Clickthroughs, Visits and Page Views in Webtrends

These 3 metrics can provide what appear to be irrational numbers, so this article explains how they are derived.

First some definitions:

To tell Webtrends that the Visitor has come from a campaign, you will have added the WT.mc_id parameter to the link in your email, tweet or banner ad (or put it in the meta data of a landing page for off-line campaigns). As you would expect, clickthroughs are simply the number of times that someone clicks on the link (i.e. the number of times that Webtrends sees a hit with the WT.mc_id parameter present).

Conceptually, a Visit is when someone looks at your site, views a few pages and then goes away again. The difficulty is that we can’t know when they stop looking! In line with general practice, Webtrends assumes that the Visit ends after 30 minutes of inactivity. So that means that if someone goes to lunch in the middle of looking at your site and comes back after an hour to resume, that will count as a second Visit.

A Page View is the easy one! Someone looks at a Page, that is a Page View!

However, looking at all these together can result in some apparently strange results:

Page Views higher than Visits

If someone looks at the Home Page, the Products page and then goes back to the Home Page, then you would see 3 Page Views but only 1 Visit in your your Campaign report. In the Pages report for the Home Page you would see 2 Page Views and 1 Visit because that person has looked at the same page twice within a single visit.

Clickthroughs higher than Visits

When someone clicks through from an email, looks at a page on the site, returns to the email and clicks through on either the same or another link, that will be 2 clickthroughs. If that behaviour is seen by Webtrends as all being a part of the same Visit (i.e. without 30 minutes of inactivity at any point between the 2 clickthroughs), then there will be 2 Clickthroughs, but only 1 Visit.

Visits higher than Clickthroughs

A number of Campaign reports attribute future Visits to the last (or “Most Recent”) Campaign. So, if someone clicks through from an email on Monday, bookmarks the site and returns via the bookmark on Tuesday, then these reports would attribute the second visit to the campaign as well, even though the Visitor had come to the site directly. So, the metrics for the week would appear as 1 Clickthrough and 2 Visits.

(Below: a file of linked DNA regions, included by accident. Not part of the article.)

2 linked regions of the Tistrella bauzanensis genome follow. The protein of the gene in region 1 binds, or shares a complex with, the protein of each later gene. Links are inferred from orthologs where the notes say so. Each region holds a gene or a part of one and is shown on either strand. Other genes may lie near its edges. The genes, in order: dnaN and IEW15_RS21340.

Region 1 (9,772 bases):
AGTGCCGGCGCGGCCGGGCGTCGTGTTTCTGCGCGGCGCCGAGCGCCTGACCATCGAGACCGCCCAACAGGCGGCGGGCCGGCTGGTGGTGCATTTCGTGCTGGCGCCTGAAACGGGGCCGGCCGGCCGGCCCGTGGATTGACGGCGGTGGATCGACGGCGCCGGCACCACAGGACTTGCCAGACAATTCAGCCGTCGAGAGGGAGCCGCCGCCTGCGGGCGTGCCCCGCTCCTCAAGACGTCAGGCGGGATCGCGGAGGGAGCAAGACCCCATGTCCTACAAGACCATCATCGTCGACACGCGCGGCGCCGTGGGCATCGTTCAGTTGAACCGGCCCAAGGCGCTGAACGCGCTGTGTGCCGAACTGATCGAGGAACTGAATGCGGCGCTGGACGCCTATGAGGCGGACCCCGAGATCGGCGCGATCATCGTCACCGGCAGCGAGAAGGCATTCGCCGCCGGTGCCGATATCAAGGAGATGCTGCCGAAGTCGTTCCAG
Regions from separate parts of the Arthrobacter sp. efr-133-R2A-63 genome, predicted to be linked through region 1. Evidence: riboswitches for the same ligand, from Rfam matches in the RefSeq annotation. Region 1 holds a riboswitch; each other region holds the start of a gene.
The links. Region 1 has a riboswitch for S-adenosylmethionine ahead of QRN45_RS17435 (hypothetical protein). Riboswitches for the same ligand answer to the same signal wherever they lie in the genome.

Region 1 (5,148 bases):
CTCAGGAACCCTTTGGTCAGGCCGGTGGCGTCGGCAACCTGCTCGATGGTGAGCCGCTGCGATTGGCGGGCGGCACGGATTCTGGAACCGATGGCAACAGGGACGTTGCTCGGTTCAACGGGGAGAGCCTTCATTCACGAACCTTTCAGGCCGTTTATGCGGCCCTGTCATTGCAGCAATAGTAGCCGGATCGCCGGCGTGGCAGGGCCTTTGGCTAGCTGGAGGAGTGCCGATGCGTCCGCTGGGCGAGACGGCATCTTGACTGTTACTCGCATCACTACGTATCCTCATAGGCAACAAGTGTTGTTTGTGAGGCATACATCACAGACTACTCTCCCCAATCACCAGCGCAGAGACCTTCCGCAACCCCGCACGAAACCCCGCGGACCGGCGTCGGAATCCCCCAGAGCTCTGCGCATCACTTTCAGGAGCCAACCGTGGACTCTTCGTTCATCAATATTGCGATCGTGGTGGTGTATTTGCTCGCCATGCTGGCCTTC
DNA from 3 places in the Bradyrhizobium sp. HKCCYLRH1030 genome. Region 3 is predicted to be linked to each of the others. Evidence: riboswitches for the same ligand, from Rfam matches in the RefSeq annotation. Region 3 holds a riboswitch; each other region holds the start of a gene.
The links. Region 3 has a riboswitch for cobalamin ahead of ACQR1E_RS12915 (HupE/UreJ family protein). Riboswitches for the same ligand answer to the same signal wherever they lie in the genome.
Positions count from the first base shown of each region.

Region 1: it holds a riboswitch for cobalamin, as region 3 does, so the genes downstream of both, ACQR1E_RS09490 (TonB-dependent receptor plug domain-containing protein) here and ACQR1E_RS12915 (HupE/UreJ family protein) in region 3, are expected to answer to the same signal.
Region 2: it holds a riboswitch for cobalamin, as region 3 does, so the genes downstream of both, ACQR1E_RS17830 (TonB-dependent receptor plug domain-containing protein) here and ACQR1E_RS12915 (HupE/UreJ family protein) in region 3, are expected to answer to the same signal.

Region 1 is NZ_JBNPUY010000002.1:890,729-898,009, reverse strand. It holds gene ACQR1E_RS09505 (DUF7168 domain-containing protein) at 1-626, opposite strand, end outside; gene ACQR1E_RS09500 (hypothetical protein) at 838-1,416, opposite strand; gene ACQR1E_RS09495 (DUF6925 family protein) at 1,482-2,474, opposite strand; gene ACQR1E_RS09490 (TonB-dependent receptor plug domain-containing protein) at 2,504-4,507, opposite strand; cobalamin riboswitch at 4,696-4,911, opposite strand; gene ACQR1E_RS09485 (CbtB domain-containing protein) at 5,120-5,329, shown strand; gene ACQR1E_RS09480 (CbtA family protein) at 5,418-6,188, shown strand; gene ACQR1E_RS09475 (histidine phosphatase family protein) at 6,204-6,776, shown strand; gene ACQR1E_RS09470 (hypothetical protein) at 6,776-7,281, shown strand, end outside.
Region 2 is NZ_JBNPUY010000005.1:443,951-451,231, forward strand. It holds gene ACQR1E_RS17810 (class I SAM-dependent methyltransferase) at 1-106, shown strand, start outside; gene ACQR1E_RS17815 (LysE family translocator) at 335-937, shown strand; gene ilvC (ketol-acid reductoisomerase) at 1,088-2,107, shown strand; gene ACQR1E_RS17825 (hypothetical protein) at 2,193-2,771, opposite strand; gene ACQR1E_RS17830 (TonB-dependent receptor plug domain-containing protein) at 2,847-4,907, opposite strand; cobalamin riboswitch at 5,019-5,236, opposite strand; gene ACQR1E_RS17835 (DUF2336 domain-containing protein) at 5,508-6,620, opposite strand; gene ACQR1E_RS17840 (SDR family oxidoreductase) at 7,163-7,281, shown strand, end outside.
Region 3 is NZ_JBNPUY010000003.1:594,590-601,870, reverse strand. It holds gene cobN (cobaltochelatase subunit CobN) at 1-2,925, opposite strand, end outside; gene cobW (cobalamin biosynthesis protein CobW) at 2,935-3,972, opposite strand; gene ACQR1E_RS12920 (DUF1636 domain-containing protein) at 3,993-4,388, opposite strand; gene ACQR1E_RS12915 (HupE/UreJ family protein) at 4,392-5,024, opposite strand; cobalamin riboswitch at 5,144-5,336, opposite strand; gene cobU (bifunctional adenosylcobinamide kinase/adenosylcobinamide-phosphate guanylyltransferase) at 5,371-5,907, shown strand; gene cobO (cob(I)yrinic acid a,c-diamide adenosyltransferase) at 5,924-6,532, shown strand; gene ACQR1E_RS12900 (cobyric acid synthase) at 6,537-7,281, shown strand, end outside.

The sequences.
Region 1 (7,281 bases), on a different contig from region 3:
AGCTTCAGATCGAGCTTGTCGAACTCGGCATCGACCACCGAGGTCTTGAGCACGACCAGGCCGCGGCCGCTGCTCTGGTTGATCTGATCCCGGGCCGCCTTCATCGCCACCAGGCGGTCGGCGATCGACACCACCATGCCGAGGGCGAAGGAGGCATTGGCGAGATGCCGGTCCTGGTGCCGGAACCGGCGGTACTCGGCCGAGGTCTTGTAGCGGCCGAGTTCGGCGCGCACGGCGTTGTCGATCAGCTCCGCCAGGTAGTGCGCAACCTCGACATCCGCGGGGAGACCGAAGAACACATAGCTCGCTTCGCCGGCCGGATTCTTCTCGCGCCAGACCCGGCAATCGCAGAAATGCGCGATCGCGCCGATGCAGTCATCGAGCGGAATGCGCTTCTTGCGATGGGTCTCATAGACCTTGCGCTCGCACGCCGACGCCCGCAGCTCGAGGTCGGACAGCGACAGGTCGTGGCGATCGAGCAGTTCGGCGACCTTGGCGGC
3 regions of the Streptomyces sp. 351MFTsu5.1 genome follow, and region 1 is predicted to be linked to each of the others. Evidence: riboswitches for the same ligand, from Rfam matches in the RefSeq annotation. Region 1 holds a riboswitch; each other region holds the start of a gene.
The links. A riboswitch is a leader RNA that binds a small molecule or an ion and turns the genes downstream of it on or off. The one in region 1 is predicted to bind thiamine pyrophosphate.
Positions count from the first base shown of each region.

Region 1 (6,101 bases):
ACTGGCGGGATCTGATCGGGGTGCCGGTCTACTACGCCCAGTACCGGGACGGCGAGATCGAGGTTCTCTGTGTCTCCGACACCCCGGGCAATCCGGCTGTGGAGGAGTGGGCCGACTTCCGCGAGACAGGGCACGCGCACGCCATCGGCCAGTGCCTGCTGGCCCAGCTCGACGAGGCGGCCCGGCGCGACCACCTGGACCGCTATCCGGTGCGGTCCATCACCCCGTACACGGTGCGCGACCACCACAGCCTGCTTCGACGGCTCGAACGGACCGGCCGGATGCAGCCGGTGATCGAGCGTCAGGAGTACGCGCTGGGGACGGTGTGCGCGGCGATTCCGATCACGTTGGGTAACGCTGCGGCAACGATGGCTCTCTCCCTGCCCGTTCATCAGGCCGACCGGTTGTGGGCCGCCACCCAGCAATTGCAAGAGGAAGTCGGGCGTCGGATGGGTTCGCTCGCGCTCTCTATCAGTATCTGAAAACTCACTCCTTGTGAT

Still worried about giving visitors cookies?

Leading up to May 2012 there was a lot of confusion about the legal requirements for giving cookie to Visitors (used by almost all sites to provide metrics on site traffic).  This resulted in a number of different implementations providing a variety of user experiences.

The Information Commissioner’s Office (ICO) eventually provided clarity (, but there are still sites today whose method of dealing with the regulations is overly intrusive.  If you think you may be one of them, read on!

The underlying EU regulation stated that consent must be obtained.  However, this requirement has now been watered down, so that “implied consent is a valid form of consent”.  It is important that users understand what is going on and this must be explained clearly and openly, but in practice it is now widely accepted that, as long as you provide explicit navigation to a cookie policy page containing clear descriptions of all cookies, how they are used and how they may be deleted, that is sufficient.

So, say goodbye to those large banners and irritating pop-ups!

P.S. If you are looking like for an example of how to implement your cookie policy, the ICO one is as good as any other –